Kelly O’Sullivan and Alex Thompson on the Community Theater of “Ghostlight”

As she had so many times before over a career in the theater, Kelly O’Sullivan found refuge in a production that the National Theatre had made available to stream of “Romeo and Juliet” during the darkest moments of the pandemic where she suddenly she had Jessie Buckley and Josh O’Connor to keep her company and while there was comfort in the familiarity of a classic story, new ideas from the 400-year-old play were revealing themselves. O’Sullivan and her partner Alex Thompson had been stuck in other ways beyond quarantine when their follow-up to “Saint Frances” required a larger budget to match their ambition, and once it would be safe to work again, O’Sullivan saw what would become “Ghostlight” as an opportunity to bring people together again, writing a juicy lead role for her former co-star in a production of “The Humans,” Keith Kupferer, and eventually inviting his daughter Katherine Mallen Kupferer and wife Tara Mallen, accomplished actors in their own right, to occupy roles in the film that they held in real life, playing a family grieving the loss of their son.

Like “Romeo and Juliet,” there is a tragic dimension to O’Sullivan and Thompson’s second film, but it will surely be remembered more as a romance as Kupferer’s construction worker Dan falls in love with the theater, unexpectedly joining a company of local community players as they put on Shakespeare’s most famous work, led by the indefatigable Rita (Dolly De Leon), that would seem to offer a more hospitable place to process any feelings about his son than the therapy sessions that others have been urging. When his teen daughter Daisy (Mallen Kupferer) has been acting out, it seems like her energy might be better put to use on stage as well where they are eventually joined by Sharon (Mallen), who has to wonder why there’s all the sudden interest after years of putting on the class play at school.

However, the appeal isn’t lost on those watching “Ghostlight,” which may be smaller in scale than what O’Sullivan and Thompson had been planning for their follow-up to one of the great first features of this century, but it is no less formidable as an emotional powerhouse, having the organic frisson of a real-life family at its core showing each other the kind of tough love you’d expect only to see behind closed doors, but moves gracefully between harsh reality they occupy when amidst their grief they have to endure a court case and the land of enchantment they can duck inside of a cozy community theater where there’s no judgment. Like “Saint Frances,” O’Sullivan crafts a script that is both witty and wise and just as the invitation into a sacred space led her to write “Ghostlight,” she has extended that to so many others with the tender dramedy. After the film made a miraculous debut at Sundance a mere three months after it completed principal photography, “Ghostlight” is now beginning its theatrical run and O’Sullivan and Thompson spoke about how they turned around such a delicate story so quickly, building off the natural charms of the family of actors at its center, and summoning the magic of the theater.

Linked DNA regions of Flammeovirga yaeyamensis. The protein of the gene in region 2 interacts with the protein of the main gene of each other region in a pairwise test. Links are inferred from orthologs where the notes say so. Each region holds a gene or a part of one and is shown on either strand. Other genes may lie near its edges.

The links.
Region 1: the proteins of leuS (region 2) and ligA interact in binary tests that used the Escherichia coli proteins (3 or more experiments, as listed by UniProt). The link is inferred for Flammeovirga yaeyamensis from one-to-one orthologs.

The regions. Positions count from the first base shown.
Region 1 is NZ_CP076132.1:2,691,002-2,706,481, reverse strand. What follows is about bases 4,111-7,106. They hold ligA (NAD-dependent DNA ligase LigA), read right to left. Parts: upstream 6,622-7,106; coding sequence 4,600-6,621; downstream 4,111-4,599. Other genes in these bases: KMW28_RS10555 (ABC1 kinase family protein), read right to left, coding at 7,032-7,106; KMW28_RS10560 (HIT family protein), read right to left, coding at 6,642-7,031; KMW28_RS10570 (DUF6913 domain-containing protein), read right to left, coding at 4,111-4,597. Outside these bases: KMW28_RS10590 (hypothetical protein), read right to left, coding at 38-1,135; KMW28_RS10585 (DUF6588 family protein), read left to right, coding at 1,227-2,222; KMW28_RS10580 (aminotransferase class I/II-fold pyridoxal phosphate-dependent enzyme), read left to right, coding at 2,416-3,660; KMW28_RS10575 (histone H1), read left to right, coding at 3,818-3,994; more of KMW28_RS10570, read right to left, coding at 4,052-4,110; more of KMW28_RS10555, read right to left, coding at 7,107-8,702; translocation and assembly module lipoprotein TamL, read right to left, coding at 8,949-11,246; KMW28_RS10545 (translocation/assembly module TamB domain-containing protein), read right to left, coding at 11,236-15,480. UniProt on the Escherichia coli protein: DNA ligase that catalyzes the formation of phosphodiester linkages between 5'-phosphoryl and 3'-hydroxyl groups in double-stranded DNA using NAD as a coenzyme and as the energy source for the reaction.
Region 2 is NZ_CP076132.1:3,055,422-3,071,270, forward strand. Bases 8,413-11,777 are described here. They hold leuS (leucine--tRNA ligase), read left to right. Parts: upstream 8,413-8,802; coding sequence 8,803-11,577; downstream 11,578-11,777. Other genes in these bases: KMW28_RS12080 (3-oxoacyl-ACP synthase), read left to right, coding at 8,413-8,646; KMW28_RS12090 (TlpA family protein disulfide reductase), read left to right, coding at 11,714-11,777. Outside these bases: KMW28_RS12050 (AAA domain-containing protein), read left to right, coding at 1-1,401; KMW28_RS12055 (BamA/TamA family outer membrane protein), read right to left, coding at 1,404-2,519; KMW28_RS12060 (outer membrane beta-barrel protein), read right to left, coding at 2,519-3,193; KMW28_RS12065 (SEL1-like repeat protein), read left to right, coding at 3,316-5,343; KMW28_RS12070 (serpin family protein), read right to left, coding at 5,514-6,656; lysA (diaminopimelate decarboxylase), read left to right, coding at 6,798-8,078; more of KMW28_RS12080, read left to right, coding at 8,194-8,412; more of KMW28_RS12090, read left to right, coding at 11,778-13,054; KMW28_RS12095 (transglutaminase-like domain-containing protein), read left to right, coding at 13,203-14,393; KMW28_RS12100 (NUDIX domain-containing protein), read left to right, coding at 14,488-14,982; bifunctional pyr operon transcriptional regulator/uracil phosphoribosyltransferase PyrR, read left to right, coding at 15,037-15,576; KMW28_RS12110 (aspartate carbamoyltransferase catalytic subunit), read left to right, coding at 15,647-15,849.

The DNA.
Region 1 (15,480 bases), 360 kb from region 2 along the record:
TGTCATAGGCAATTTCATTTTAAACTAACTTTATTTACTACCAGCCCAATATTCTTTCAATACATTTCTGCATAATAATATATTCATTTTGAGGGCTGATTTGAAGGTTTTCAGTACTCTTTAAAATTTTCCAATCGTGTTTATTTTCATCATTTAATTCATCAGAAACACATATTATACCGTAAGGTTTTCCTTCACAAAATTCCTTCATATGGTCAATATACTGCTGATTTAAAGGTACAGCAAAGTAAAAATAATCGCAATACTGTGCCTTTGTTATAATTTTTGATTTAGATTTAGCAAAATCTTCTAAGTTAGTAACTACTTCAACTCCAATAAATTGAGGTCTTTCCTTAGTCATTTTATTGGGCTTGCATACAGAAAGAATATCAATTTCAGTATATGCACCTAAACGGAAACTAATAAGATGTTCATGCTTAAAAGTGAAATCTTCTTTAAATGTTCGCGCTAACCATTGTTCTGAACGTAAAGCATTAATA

From what I understand, Kelly was planning to direct this solo and then Alex decided to horn in…

Alex Thompson: You picked the right verb there. This is so ridiculous now, but “Mouse,” this film that Kelly wrote that we’re going make next, was going to be [the film for Kelly to] find your legs and learn and then “Mouse” got bumped. So “Ghostlight,” which I had been envious of for a long time, became the next step, and I think in the meantime, Kelly was feeling a lot more confident and I basically had to make a case for myself as a co-director.

Kelly O’Sullivan: And there was a period of time where I was like, “Let me just think about it and I’ll let you know.”

Alex Thompson: You did. And I think I was pretty hands off, but…

Kelly O’Sullivan: Very persuasive. I’m really glad it worked out this way. I know it’s a better film because we co-directed it.

It couldn’t have come out any better and it’s enchanting from the very first frame when you see that curtain pull back. How did you land on something so mundane and theatrical all at once to start this?

Kelly O’Sullivan: Well, the idea for the curtain, that was [Alex].

Alex Thompson: I didn’t know if you were going to say it.

Kelly O’Sullivan: Yeah, that was [Alex]. Because in the original script, there was always the sound of the orchestra tuning up and the audience quieting down and then when the lights come up, it’s, “Oh, what a beautiful morning” [from “Oklahoma”] on top of this circle of dead grass in the backyard. But [Alex] took it a step further, which I think is a really smart idea of the curtain opening. Originally, we had it where fan hands open the curtain, but we ended up not using that.